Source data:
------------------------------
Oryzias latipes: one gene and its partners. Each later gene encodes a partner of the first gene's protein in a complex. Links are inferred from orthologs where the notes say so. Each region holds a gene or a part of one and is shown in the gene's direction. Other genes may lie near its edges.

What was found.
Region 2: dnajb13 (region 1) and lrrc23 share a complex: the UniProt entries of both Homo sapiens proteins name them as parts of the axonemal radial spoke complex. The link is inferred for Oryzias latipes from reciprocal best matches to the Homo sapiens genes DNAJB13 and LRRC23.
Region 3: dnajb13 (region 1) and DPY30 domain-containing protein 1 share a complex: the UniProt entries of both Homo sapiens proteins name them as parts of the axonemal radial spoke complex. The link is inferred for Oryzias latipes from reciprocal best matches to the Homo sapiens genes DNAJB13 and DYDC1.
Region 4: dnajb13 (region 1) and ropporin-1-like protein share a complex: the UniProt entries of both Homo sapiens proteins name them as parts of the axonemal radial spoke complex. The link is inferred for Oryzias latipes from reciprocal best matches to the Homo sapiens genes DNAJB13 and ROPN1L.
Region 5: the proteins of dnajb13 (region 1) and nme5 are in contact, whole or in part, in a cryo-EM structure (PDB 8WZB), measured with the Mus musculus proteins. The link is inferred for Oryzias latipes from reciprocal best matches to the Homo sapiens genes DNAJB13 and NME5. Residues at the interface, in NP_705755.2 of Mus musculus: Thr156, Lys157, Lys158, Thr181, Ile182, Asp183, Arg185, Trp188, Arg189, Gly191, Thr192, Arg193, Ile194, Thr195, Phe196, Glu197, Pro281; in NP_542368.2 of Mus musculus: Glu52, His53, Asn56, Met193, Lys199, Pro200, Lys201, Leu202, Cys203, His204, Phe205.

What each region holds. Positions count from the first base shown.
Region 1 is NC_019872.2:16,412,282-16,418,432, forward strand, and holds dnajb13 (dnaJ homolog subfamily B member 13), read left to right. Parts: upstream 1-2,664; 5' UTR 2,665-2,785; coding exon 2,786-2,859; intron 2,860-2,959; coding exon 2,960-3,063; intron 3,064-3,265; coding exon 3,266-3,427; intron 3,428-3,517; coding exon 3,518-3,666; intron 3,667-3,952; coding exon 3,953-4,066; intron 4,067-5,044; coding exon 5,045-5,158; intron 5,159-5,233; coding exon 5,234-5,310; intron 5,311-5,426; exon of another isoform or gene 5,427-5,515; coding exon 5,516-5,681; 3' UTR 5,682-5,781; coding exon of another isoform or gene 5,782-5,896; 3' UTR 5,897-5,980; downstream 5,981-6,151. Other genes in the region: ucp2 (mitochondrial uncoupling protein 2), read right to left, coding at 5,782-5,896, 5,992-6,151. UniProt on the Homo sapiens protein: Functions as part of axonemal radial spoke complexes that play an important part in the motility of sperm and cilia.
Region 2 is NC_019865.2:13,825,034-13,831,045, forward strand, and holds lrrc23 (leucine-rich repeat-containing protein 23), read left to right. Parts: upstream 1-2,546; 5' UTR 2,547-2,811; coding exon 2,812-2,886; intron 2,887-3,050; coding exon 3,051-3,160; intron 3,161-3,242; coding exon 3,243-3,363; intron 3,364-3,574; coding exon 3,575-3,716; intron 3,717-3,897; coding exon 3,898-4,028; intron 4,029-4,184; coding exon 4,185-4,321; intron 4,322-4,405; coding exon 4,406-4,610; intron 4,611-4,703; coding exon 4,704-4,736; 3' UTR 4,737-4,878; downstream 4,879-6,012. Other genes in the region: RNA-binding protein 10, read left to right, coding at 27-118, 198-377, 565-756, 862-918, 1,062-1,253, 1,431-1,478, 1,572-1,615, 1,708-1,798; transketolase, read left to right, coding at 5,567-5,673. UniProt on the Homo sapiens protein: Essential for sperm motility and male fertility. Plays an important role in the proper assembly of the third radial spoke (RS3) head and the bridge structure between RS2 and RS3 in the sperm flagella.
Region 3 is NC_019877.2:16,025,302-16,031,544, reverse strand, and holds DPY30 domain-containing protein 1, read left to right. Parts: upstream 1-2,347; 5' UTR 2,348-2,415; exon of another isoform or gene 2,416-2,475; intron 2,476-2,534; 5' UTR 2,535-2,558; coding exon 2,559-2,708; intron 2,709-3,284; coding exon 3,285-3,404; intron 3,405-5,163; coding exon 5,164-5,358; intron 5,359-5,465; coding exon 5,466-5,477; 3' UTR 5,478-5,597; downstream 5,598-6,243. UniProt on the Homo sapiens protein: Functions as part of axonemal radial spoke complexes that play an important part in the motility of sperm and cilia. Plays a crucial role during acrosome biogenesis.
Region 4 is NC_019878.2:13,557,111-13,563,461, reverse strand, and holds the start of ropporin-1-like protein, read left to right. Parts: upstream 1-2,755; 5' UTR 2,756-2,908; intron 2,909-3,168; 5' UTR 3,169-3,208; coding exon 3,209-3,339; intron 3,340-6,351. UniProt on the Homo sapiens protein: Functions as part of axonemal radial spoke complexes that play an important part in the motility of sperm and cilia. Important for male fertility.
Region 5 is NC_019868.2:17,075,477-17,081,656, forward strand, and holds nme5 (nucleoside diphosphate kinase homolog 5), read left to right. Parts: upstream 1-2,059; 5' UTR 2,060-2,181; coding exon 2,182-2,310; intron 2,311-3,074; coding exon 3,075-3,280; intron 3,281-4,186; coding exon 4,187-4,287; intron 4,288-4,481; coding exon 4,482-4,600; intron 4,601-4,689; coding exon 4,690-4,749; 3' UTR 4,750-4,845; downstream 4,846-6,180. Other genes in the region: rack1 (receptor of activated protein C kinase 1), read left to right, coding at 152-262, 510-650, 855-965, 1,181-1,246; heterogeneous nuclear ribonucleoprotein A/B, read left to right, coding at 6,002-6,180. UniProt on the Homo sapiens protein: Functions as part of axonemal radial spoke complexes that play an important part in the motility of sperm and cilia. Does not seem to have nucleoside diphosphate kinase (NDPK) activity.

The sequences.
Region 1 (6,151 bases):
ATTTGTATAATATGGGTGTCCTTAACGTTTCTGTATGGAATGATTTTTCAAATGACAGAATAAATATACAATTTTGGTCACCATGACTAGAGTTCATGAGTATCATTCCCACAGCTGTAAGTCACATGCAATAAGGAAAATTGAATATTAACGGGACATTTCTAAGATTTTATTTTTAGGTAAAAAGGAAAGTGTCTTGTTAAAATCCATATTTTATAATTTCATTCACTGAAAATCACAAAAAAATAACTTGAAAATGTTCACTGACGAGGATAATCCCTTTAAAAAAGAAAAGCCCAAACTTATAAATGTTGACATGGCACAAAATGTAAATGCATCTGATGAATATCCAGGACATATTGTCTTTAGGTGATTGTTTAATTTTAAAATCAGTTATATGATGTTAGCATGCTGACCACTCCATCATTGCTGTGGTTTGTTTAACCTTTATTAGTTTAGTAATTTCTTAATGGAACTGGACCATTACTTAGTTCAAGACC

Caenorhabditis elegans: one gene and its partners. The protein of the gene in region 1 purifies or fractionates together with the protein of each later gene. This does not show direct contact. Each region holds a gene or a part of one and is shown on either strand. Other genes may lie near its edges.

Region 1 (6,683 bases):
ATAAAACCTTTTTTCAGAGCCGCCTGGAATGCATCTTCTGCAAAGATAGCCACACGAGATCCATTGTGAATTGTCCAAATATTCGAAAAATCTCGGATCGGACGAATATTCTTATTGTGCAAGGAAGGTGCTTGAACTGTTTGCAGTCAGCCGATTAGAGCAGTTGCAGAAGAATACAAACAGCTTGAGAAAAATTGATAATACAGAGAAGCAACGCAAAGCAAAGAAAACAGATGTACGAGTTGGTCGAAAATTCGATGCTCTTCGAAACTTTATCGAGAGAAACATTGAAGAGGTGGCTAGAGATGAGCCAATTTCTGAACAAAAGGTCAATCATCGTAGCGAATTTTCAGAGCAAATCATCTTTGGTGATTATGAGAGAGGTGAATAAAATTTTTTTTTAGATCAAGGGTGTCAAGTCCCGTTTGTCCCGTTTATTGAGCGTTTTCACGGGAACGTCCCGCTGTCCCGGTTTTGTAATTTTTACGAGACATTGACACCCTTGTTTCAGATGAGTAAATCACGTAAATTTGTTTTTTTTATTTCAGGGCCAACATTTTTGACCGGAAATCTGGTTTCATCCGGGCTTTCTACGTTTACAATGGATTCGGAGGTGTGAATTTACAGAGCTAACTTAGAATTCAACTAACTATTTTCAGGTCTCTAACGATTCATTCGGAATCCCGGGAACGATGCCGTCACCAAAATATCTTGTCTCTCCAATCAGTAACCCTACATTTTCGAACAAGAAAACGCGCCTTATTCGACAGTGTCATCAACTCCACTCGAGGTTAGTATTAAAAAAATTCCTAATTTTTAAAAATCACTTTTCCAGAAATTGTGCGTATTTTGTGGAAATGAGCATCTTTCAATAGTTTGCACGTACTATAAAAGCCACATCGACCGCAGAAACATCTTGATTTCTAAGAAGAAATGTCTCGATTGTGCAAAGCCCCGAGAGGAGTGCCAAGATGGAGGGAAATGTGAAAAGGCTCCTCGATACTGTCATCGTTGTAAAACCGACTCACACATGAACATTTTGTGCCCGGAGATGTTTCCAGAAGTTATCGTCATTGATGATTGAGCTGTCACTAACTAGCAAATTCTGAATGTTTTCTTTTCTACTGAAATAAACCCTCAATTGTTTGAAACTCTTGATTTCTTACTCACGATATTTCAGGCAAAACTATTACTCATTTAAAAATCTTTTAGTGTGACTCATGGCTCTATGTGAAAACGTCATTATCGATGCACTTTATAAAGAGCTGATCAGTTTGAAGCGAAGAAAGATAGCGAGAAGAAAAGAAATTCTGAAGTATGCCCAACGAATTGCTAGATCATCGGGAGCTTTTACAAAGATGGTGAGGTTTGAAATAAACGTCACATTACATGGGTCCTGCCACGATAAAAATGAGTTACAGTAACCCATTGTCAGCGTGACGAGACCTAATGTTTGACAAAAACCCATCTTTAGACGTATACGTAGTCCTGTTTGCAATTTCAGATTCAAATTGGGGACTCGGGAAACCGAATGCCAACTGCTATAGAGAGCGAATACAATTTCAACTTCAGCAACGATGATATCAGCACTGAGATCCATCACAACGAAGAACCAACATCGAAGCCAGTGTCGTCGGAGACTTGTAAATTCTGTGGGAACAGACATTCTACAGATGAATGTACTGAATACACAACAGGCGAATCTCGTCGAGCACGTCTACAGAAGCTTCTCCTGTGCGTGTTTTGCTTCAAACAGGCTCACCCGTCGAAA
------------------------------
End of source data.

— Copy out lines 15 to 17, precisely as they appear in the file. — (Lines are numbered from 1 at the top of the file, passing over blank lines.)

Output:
ATTTGTATAATATGGGTGTCCTTAACGTTTCTGTATGGAATGATTTTTCAAATGACAGAATAAATATACAATTTTGGTCACCATGACTAGAGTTCATGAGTATCATTCCCACAGCTGTAAGTCACATGCAATAAGGAAAATTGAATATTAACGGGACATTTCTAAGATTTTATTTTTAGGTAAAAAGGAAAGTGTCTTGTTAAAATCCATATTTTATAATTTCATTCACTGAAAATCACAAAAAAATAACTTGAAAATGTTCACTGACGAGGATAATCCCTTTAAAAAAGAAAAGCCCAAACTTATAAATGTTGACATGGCACAAAATGTAAATGCATCTGATGAATATCCAGGACATATTGTCTTTAGGTGATTGTTTAATTTTAAAATCAGTTATATGATGTTAGCATGCTGACCACTCCATCATTGCTGTGGTTTGTTTAACCTTTATTAGTTTAGTAATTTCTTAATGGAACTGGACCATTACTTAGTTCAAGACC

Caenorhabditis elegans: one gene and its partners. The protein of the gene in region 1 purifies or fractionates together with the protein of each later gene. This does not show direct contact. Each region holds a gene or a part of one and is shown on either strand. Other genes may lie near its edges.

Region 1 (6,683 bases):